The thought of going back to a college was terrifying. I think I told someone that I’d rather get shot at again, instead of going back. This was an exaggeration of course. On top of the difficulty was the incredible amount of time needed to complete a program like this. I couldn’t wait 4 years to start a new job that would support my family. Eventually a friend of mine, another programmer, said, “Why don’t you just go to a coding bootcamp? You’re smart enough for it.” He’s an Army vet, so I’m pretty sure he called me a wimp or something in the process of encouraging me.
I liked the idea of a high-intensity program that taught you everything you needed to land a job in tech. Not knowing where to get started, I did what any sane millennial would do. I searched Google for “Coding Bootcamp GI Bill.” This eventually brought me to a list of all the coding bootcamps in America that accepted the GI Bill. The list is pretty long, and there are a lot of really great schools out there depending on what you want to learn. After my brief stint as a student I worked on video games as a hobbyist and sometimes a freelancer for easy stuff. I knew that I wanted to learn C# so that I could apply what I learned to my hobby, as well as my career.
When I found Coding Dojo, the first thing that stuck out to me was the name. I’m not too proud to admit that I like things that sound tough. Part of my decision to go to a coding bootcamp was simply because it sounded like an intense experience, and kind of macho overall. I did some basic information gathering and put together a quick list of pros and cons.
For starters, the Coding Dojo curriculum taught C# and was only 14 weeks long – not the shortest, but not the longest. They also teach three full stacks, so I could vary my skill set beyond just C#. The program received great reviews and was taught in-person, which was important as I wanted to avoid online classes for something so intensive.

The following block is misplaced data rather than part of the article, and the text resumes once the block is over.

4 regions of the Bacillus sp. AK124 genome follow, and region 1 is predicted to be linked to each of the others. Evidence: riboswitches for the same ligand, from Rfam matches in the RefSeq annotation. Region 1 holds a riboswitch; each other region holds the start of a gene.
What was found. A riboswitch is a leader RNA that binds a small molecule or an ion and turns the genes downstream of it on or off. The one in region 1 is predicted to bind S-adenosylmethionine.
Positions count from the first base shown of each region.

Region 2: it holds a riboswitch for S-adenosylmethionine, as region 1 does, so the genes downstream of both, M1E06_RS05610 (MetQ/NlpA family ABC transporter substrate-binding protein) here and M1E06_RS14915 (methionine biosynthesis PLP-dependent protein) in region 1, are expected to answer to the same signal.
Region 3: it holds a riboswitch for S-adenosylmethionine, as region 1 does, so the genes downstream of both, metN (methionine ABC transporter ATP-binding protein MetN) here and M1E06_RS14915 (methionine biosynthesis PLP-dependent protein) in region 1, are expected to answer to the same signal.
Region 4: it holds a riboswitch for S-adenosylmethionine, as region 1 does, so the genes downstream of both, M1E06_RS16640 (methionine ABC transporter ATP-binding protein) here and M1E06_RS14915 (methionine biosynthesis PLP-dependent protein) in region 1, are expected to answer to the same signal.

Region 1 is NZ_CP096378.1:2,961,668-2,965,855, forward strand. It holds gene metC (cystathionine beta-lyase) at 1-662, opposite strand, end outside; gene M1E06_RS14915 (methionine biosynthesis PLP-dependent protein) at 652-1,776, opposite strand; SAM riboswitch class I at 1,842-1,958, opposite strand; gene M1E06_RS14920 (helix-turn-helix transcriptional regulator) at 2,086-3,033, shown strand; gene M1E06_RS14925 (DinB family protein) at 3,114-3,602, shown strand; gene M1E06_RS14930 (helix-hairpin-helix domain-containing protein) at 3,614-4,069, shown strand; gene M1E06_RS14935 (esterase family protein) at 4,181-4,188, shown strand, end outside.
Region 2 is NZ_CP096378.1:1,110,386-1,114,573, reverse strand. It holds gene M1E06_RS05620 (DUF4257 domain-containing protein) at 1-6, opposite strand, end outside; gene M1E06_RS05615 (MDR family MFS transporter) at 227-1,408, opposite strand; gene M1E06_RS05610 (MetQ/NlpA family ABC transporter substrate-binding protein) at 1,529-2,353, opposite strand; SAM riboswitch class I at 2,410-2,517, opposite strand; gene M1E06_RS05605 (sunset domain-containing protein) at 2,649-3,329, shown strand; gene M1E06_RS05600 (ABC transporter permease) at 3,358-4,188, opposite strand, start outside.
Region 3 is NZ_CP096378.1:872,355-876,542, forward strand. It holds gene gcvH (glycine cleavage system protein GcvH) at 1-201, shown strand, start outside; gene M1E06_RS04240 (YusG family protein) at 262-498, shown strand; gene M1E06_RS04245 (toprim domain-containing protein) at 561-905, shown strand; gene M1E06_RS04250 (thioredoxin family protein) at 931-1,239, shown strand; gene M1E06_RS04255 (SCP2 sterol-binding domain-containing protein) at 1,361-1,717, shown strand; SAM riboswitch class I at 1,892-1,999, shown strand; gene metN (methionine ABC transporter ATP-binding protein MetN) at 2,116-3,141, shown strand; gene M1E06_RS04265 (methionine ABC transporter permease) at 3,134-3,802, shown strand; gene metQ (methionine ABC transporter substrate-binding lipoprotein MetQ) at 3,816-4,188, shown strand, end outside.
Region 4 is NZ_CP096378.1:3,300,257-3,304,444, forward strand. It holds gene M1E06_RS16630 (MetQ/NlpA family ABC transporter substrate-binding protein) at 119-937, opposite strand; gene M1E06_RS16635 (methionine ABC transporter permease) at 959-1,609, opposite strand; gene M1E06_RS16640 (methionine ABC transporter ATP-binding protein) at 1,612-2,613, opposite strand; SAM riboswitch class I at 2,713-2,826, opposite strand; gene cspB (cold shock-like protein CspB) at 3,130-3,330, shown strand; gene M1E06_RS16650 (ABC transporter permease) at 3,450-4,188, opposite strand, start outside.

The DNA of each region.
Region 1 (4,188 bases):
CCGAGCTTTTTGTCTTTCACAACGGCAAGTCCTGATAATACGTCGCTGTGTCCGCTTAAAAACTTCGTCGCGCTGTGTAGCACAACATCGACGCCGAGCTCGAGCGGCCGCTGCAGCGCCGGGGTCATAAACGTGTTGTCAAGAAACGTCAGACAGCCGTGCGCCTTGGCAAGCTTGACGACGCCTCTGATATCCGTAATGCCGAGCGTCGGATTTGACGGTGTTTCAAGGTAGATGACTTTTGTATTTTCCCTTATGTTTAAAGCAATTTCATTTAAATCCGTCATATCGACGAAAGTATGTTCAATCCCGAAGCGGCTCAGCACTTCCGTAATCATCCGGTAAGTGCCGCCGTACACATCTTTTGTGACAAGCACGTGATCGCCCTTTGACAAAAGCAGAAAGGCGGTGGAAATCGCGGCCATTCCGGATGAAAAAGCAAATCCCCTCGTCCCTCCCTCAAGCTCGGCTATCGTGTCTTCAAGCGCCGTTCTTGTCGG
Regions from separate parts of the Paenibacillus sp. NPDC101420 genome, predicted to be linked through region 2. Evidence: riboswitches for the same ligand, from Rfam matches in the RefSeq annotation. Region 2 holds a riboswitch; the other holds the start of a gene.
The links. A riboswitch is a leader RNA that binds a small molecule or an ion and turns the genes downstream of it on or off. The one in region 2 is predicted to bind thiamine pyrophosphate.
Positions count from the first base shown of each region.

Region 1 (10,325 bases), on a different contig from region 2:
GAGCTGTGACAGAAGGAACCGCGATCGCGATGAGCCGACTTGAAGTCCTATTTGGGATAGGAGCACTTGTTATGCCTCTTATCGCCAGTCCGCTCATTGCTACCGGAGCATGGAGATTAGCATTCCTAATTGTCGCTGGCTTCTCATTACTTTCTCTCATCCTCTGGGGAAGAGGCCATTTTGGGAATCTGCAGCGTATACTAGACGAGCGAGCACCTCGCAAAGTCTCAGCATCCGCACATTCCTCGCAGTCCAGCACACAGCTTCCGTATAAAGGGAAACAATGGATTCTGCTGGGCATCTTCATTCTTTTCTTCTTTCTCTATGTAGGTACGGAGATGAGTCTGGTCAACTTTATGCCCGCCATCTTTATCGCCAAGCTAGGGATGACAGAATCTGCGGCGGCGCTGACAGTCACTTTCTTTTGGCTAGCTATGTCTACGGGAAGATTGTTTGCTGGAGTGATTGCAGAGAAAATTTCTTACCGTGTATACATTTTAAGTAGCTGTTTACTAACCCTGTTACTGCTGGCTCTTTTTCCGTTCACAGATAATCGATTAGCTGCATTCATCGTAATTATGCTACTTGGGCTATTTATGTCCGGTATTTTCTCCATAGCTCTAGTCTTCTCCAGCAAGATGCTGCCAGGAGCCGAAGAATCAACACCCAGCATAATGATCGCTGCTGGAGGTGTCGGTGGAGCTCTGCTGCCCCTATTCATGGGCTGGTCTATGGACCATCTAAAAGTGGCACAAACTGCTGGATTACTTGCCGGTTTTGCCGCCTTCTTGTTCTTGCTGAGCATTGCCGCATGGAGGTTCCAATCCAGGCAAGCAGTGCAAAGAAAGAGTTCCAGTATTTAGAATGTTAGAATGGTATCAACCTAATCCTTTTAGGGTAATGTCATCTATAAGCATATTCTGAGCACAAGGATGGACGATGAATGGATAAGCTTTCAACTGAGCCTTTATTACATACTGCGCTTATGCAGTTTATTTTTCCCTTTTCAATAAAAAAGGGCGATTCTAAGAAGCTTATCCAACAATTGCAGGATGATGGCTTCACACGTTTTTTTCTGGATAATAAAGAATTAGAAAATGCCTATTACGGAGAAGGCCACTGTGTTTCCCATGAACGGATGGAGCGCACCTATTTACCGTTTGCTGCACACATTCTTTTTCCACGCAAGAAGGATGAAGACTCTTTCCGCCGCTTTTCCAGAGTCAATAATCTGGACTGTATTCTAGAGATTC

The major drawback was the Coding Dojo campus that accepted GI Bill benefits was in Seattle, WA while I lived in Meridian, MS.
I did a lot of soul searching and reading, but these were my major considerations for places to stay. Since I would be attending with the GI Bill, I was going to receive a stipend while attending school. Seattle had the highest stipend I had seen, but that came with an increased cost of living, and a cost of housing that I had to see to believe.
But I was a trucker, a former Marine, and too badass to be stopped. I dropped off my truck, drove food delivery until I could afford the fuel to get up there, then I loaded up my car and drove 2,500 miles to the land of big brained nerds. I want to take this moment to tell my wife I love her very much – her support, courage, and understanding made all the difference.
The trip up there could be a story in and of itself, but I’ll save that for another time. In my next article, I’ll explain what it was like preparing for the bootcamp and what the first few weeks were like. If you have any questions, feel free to ask them in the comments. I don’t have all the answers, but I like to try and share. Everything works a little better when we help each other out.